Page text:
To an athlete, family is everything.
When an athlete’s family makes it a point to fill the stands at home games, the support boosts confidence and happiness in said athlete.
Which is the case for Carleton Ravens women’s hockey player Leah Scott.
“I think the most special part about it is being able to share such important games and life moments with my friends and family from home,” Scott said about the support at games from her family and friends.
“I always get razzed at the rink for taking all the game tickets for my “fan club,” but really it’s just because my friends and family are so supportive and show up to so many of our games that I need to set aside so many tickets every home game,” she added.
Scott is currently headed into her final year of eligibility in U Sports, as she gets set to graduate with her degree in Health Science, a concentration in Chronic Illness and Disability, and a minor in Neuroscience and Mental Health.
For the past five years, Scott has been playing for the Ravens, which has given her the chance to play university hockey in the city she grew up in, while also playing on a team with girls she considers a second family to her.
“It’s also really great because now my family has met all of my new university hockey teammates and they love them just as much as I do, and for the team, I think it’s nice to feel like they have a second family to go to when they are too far from home,” Scott said.
“I love that my family and I can be that support system for anyone on the team who needs a home-cooked meal or some family time,” she added.
Over the course of her career, Scott has played on boy’s teams. She has played for the Ottawa Lady Senators, and she has spent the last four years playing for the Ravens.
Scott got started playing hockey when she got interested in the sport due to her grandfather having played and coached the sports, and her uncle and cousin having also played the sport.
“I played soccer and did ballet as a kid and one day I asked my parents out of the blue if they could sign me up for hockey. So, they signed me up in boy’s hockey and obviously I loved it because here we are,” Scott reminisced.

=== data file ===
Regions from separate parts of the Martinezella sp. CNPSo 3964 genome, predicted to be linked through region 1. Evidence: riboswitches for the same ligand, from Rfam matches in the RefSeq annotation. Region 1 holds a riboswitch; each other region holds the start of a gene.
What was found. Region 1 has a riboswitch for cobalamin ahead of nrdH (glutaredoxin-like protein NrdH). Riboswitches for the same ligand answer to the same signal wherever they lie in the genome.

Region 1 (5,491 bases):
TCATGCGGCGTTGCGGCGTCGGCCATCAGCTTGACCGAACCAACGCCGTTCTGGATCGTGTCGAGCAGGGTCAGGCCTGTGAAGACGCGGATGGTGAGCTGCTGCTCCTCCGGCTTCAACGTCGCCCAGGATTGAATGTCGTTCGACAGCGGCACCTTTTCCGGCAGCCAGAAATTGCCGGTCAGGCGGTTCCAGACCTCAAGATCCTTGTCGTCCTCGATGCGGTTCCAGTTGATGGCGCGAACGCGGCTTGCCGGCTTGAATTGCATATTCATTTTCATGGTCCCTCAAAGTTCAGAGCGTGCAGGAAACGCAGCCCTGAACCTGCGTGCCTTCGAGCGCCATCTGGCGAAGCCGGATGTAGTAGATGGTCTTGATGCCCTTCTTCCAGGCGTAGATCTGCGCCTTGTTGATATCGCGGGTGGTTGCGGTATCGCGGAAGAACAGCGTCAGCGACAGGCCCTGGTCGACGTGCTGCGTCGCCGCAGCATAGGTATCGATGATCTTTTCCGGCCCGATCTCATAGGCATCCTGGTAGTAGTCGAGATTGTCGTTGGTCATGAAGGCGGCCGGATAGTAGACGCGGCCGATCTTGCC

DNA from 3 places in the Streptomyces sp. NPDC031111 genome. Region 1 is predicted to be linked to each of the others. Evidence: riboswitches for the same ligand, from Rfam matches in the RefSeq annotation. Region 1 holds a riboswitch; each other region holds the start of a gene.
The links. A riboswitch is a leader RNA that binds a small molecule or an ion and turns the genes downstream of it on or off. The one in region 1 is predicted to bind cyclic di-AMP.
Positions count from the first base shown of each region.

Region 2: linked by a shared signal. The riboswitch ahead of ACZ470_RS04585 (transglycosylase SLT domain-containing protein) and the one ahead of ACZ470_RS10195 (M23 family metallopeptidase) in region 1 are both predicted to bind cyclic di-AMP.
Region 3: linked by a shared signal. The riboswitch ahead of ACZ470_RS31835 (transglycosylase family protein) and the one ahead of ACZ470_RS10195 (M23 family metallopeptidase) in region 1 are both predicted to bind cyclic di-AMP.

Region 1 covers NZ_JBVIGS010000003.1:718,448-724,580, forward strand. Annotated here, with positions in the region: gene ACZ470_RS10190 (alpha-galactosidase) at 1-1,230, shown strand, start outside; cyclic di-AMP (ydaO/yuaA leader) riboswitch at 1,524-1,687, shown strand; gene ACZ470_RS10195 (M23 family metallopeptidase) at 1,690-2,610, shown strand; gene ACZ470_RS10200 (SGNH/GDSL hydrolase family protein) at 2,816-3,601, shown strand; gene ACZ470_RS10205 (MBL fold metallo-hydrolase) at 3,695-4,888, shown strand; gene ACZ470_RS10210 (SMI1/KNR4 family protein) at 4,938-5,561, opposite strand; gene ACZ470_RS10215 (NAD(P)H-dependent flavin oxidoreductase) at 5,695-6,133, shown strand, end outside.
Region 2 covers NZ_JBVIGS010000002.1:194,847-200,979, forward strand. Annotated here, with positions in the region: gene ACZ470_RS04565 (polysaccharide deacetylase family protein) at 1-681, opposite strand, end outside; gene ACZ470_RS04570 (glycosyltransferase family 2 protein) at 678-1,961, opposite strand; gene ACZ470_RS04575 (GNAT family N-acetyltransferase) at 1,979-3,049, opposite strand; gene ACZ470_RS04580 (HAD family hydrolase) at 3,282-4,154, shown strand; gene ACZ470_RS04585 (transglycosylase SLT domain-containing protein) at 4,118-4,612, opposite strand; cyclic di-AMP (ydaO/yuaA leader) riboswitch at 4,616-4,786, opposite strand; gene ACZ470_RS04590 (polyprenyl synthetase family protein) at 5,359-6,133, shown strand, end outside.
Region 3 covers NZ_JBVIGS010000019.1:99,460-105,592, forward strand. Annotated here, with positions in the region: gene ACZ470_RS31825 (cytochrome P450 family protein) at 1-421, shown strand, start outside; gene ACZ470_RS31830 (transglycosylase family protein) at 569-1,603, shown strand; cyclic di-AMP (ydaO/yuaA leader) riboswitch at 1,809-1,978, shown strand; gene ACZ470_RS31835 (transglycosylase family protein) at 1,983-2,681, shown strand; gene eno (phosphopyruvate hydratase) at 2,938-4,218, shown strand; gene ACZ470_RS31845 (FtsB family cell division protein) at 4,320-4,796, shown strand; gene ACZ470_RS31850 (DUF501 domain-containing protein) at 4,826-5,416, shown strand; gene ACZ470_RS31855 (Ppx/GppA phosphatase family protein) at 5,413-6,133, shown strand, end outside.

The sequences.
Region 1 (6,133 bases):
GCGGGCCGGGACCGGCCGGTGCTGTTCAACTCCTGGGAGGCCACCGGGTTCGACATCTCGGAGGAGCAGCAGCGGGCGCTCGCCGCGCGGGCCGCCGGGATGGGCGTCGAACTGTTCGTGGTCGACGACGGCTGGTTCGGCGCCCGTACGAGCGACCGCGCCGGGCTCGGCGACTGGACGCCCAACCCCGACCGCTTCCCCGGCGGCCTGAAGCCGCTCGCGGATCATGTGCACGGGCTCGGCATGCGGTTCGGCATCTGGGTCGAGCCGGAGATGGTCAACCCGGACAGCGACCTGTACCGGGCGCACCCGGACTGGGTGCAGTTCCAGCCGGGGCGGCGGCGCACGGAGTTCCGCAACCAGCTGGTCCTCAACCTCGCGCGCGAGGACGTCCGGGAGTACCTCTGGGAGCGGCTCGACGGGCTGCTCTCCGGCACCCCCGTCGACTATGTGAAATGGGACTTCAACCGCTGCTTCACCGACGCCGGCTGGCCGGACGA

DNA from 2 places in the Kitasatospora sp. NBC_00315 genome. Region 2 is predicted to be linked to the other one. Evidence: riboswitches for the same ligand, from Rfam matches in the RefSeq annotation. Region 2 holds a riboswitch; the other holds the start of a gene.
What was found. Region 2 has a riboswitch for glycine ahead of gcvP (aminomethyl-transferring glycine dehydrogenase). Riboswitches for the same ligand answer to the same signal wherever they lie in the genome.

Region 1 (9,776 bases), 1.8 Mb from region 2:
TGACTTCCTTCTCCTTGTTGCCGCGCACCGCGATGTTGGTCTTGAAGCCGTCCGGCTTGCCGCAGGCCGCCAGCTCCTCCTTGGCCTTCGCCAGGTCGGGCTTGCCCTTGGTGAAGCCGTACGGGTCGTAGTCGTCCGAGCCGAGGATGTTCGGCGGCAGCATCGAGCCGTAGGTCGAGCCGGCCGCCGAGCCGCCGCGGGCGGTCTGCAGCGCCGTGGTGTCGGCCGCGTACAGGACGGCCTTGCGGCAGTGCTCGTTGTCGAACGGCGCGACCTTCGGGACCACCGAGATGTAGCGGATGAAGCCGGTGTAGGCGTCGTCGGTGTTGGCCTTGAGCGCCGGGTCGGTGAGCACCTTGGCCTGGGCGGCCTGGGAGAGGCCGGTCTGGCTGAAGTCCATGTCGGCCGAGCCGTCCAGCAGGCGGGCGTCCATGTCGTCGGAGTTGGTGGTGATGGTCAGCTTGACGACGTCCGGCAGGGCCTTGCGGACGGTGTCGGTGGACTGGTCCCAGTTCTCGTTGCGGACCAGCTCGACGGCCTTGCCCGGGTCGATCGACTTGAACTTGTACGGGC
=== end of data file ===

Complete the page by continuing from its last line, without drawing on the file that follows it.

Growing up in Ottawa, Scott recalls that every day was spent outside in rain or shine, as she would be playing with her siblings and friends.
“My family also has a pool so I have fond memories of having pool parties with my friends and family,” Scott recalled.
Scott also has many fond memories of growing up with her older sister and her younger brother.
Scott had an athletic relationship with her brother, as her memories include playing games with him.
“My brother and I were the best of friends and the worst of enemies growing up because we were both really competitive. We would spend countless hours playing mini-sticks, soccer, basketball, you name it,” Scott said.
“And it would always end in tears because the other person “wasn’t ready” when the winning goal went in, but at the end of the day we were best friends and we enjoyed spending time together and I would not be the hockey player I am today without him always challenging me to be better,” she added.
Meanwhile, her memories of her sister revolved around her sister caring about Scott and her brother, and how Scott looked up to her sister a lot.
“She would do anything for us and she was always our moral compass and I looked up to her so much. I always wanted to hang out with her and be more like her because she was so smart, well spoken, kind-hearted, and funny,” Scott said.